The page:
Course Introduction 08/28 Introduction, Syllabus, History of AI Slides
08/30 Philosophical Perspectives Slides R&N Chpt. 1
Introduction to Biological Intelligence
The Brain 09/2 Perception Slides D. Marr on AI
09/4 Cognition Slides To Grow a Mind
09/6 Neural Computation Slides The Connectome
Machine Learning Model of Intelligence
Artificial Neural Networks 09/9 Structure of Neural Networks Slides R&N 18.7.0-18.7.3; Homework 01
09/11 Gradient-based Optimization Slides R&N 18.7.4-18.7.5
09/13 Artificial Neural Network Architectures Slides NN Zoo
Search Problems in AI
Uninformed Search 09/16 Search Spaces Slides R&N 3.1-3.2
09/18 Film Screening: AlphaGo Film Response
09/20 Film Screening: AlphaGo
09/23 Search Trees Slides R&N 3.3-3.4; Homework 02
Informed Search 09/25 A* Search Slides R&N 3.5
09/27 Search Heuristics Slides R&N 3.6
Constraint Satisfaction Problems 09/30 Defining CSPs Slides R&N 6.1
10/2 Inference and Backtracking Search Slides R&N 6.2-6.3; Homework 03
10/4 Local Search and Problem Structure Slides R&N 4.1, 6.4-6.5
Adversarial Search 10/7 Games, Optimality, and Minimax Slides R&N 5.1-5.2
10/9 Game Trees: Alpha-Beta Pruning; Imperfect Decisions Slides R&N 5.3-5.4
10/11 Game Trees: Expectimax; Partial Observability Slides R&N 5.5-5.8; Homework 04
Neural Network Model Search 10/14 High-Throughput Screening Slides Pinto et al. 2009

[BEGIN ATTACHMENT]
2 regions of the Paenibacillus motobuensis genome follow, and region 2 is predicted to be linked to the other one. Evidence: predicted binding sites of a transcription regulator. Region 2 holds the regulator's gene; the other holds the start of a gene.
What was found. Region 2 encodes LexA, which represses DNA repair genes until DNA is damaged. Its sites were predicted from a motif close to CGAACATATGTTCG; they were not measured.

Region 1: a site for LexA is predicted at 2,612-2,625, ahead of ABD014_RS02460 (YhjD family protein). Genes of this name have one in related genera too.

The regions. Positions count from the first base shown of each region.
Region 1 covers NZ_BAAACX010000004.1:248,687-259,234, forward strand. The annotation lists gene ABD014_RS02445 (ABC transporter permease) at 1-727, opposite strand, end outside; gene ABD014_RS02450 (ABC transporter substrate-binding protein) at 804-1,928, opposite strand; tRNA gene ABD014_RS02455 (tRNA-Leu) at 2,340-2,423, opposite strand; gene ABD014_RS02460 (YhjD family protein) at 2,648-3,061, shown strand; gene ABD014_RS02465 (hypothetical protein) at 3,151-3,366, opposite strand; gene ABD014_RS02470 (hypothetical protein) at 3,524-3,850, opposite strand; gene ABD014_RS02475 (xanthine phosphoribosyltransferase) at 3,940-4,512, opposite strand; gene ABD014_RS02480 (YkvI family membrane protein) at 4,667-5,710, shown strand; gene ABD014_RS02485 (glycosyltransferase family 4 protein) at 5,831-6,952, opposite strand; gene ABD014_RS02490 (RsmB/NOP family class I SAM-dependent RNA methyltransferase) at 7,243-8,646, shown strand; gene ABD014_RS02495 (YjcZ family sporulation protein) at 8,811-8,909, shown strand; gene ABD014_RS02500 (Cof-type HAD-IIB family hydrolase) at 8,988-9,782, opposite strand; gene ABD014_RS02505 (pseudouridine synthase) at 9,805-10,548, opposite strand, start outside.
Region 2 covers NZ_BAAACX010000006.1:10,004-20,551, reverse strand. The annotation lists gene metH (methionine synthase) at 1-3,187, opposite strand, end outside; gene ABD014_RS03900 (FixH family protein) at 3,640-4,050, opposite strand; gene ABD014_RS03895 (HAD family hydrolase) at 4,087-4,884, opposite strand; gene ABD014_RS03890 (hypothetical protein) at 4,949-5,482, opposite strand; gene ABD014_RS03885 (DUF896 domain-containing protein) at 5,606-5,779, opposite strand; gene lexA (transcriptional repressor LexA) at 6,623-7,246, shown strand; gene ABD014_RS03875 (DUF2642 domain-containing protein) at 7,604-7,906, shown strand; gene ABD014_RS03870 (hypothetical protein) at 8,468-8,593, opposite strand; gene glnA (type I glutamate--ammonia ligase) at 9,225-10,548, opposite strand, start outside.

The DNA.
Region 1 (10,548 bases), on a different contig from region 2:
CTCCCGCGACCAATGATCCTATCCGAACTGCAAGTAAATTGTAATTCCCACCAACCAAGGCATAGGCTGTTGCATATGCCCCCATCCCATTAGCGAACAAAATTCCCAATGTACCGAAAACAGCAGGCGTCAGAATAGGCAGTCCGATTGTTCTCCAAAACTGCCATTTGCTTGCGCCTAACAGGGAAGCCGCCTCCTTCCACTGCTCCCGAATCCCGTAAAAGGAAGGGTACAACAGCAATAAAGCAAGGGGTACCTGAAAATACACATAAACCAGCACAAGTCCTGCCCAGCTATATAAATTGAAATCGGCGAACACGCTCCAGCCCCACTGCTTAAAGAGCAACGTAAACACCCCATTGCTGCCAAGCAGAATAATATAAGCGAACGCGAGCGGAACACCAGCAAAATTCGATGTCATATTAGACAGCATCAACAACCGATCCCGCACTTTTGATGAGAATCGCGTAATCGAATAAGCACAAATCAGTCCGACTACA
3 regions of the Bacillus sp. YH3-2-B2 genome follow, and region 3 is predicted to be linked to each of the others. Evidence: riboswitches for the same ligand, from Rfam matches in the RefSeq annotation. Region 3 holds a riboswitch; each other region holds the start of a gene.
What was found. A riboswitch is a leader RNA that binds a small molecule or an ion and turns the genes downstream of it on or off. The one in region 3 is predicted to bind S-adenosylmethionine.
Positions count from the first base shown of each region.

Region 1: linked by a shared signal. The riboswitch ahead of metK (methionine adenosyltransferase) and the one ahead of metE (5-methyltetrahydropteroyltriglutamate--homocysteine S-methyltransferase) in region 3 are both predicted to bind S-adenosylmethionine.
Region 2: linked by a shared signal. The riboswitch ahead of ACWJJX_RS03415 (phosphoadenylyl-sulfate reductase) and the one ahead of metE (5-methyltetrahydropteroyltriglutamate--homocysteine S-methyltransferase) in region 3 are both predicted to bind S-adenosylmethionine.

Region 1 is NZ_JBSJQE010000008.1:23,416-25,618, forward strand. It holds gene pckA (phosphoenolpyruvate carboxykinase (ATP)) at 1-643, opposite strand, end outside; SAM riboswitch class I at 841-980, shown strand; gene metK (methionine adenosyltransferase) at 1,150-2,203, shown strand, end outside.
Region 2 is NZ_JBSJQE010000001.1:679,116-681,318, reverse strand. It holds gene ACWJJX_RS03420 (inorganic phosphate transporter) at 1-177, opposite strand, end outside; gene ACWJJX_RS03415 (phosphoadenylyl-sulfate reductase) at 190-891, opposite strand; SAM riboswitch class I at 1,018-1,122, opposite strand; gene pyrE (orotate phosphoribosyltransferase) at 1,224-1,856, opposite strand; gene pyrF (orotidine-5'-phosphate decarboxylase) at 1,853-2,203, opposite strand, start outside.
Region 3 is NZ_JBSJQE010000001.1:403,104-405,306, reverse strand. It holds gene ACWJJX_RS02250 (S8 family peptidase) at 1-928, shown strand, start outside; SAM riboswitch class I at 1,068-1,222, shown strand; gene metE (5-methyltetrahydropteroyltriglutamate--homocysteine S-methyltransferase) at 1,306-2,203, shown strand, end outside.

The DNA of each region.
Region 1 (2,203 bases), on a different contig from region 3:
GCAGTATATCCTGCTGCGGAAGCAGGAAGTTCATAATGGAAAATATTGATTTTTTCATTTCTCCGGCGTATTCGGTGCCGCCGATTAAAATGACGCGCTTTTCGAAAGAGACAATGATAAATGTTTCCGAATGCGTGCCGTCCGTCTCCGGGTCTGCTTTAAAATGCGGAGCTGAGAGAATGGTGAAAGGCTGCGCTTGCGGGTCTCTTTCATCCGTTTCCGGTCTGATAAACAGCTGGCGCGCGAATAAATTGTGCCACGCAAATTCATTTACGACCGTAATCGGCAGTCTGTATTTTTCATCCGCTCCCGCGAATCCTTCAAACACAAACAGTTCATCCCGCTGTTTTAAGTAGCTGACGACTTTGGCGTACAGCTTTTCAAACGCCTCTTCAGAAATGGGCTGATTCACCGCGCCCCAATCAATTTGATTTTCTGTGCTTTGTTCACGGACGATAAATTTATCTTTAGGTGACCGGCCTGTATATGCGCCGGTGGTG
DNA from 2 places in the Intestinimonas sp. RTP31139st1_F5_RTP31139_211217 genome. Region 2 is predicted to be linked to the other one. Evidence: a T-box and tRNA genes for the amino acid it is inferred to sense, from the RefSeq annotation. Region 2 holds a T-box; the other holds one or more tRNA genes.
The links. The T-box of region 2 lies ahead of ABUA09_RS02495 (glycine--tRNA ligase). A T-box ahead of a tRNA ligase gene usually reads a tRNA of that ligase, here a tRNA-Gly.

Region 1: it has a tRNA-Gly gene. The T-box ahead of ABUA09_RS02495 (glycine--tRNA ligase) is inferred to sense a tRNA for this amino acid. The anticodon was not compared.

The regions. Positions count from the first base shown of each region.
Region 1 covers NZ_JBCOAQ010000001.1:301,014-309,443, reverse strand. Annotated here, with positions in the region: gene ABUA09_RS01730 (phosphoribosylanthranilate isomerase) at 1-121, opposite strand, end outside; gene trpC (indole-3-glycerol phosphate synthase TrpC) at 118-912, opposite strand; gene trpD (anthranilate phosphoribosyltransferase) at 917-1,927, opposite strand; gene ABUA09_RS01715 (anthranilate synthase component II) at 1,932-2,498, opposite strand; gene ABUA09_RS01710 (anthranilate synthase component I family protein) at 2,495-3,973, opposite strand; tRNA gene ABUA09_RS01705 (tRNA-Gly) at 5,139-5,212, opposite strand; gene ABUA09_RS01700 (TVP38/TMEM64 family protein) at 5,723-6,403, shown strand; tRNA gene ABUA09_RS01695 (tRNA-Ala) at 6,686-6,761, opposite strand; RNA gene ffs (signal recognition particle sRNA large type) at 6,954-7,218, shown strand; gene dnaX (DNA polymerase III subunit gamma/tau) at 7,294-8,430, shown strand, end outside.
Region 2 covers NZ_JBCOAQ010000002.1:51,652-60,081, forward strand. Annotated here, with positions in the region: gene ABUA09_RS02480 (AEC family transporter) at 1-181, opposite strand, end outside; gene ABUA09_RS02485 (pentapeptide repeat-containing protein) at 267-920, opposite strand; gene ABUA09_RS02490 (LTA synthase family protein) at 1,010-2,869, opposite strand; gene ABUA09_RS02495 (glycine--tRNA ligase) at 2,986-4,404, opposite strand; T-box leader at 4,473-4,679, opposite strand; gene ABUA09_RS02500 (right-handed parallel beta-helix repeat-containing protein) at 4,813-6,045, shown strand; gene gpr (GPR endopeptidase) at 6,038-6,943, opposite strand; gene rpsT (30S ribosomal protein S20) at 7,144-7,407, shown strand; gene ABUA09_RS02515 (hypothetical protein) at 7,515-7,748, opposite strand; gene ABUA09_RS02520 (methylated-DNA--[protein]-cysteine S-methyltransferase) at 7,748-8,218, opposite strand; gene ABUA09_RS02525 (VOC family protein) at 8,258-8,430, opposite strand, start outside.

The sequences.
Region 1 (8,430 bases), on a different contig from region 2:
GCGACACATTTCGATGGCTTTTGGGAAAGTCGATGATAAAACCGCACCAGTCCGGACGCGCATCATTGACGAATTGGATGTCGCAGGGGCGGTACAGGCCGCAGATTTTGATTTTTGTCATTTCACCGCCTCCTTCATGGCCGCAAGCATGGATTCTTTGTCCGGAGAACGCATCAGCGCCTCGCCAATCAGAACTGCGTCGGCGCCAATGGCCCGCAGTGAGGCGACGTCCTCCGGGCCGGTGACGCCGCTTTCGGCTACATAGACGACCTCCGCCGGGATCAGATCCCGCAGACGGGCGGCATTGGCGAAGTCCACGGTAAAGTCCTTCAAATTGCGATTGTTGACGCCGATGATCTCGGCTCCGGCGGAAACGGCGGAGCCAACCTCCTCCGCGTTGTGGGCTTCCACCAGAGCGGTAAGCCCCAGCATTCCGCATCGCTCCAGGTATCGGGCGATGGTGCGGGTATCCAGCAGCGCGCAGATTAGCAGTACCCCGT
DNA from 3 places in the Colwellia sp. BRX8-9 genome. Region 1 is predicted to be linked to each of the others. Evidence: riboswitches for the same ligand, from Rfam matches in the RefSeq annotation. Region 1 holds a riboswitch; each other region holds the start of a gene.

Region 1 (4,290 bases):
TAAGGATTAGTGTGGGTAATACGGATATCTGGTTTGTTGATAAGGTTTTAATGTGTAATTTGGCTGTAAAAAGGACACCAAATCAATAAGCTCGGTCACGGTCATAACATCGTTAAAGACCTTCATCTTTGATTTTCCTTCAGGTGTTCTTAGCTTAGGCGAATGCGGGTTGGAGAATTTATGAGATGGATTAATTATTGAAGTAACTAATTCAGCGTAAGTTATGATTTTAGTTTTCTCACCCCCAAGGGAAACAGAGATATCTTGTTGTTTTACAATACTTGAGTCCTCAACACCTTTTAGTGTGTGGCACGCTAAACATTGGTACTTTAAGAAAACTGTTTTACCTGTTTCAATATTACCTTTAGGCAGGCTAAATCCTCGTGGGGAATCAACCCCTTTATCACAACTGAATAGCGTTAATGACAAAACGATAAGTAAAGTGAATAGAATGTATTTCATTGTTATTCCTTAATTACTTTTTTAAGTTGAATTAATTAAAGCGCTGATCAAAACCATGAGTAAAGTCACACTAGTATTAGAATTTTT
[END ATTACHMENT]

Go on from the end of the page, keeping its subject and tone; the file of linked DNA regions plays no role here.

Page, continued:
10/16 Hyperparameter Optimization Strategies Slides Bergstra et al. 2011
10/18 Neural Architecture Search Slides Zoph and Le 2017
Fall Break
Quiz on First Half of Semester 10/28 Review Project Proposal
10/30 Checklist 01 Quiz 01
Guest Speakers
AI Research at Notre Dame 11/1 Adam Czajka on Biometric Recognition from the Human Iris
11/4 Aparna Bharati on Detecting Disinformation on the Internet with AI
Structure of the Brain
Connectomics 11/6 Anatomical Imaging in Neuroscience Slides Kasthuri et al. 2015; Homework 05
11/8 Segmentation of Neural Volumes: Classical Approaches Slides Arganda-Carreras et al. 2015
11/11 Segmentation of Neural Volumes: Flood-filling Networks Slides Li et al. 2019
Artificial Neural Networks with Anatomical Fidelity 11/13 Networks of the Brain Slides Sporns 2011
11/15 Recurrence in Artificial and Biological Networks Slides Kietzmann et al. 2018; Homework 06
11/18 Connectome-Based Artificial Neural Networks Slides Tschopp et al. 2018; Project Update
Function of the Brain
Artificial Neural Networks with Functional Fidelity 11/20 Functional Imaging in Neuroscience Slides Zoccolan et al. 2009
11/22 Internal Behavior of Artificial and Biological Networks Slides Yamins et al. 2013
11/25 Models of Neural Network Dynamics Slides Paugam-Moisty 2006; Homework 07
11/27 Thanksgiving Break
11/29 Thanksgiving Break
Bayesian Statistics for Decision Making
Probabilistic Read-Out Layers for Artificial Neural Networks 12/2 Bayes' Theorem and Knowledge Representation Slides R&N 14.1-14.3
12/4 Bayesian Hierarchical Modelling Slides Allenby et al. 2005; Homework 08
12/6 Combining Bayesian Models with Artificial Neural Networks Slides Campero et al. 2017
Quiz on Second Half of Semester 12/9 Review
12/11 Checklist 02 Quiz 02
Final Project 12/18 Project Due


Component Points
Participation Participation in class, film response, office hours, and slack chats. 100
Homeworks Homework assignments. 8 × 100
Project Final group project. 700
Quizzes In-class quizzes. 2 × 200
Total 2000


Grade Points Grade Points Grade Points
A 1860-2000 A- 1800-1859
B+ 1734-1799 B 1666-1733 B- 1600-1665
C+ 1534-1599 C 1466-1533 C- 1400-1465
D 1300-1399 F 0-1299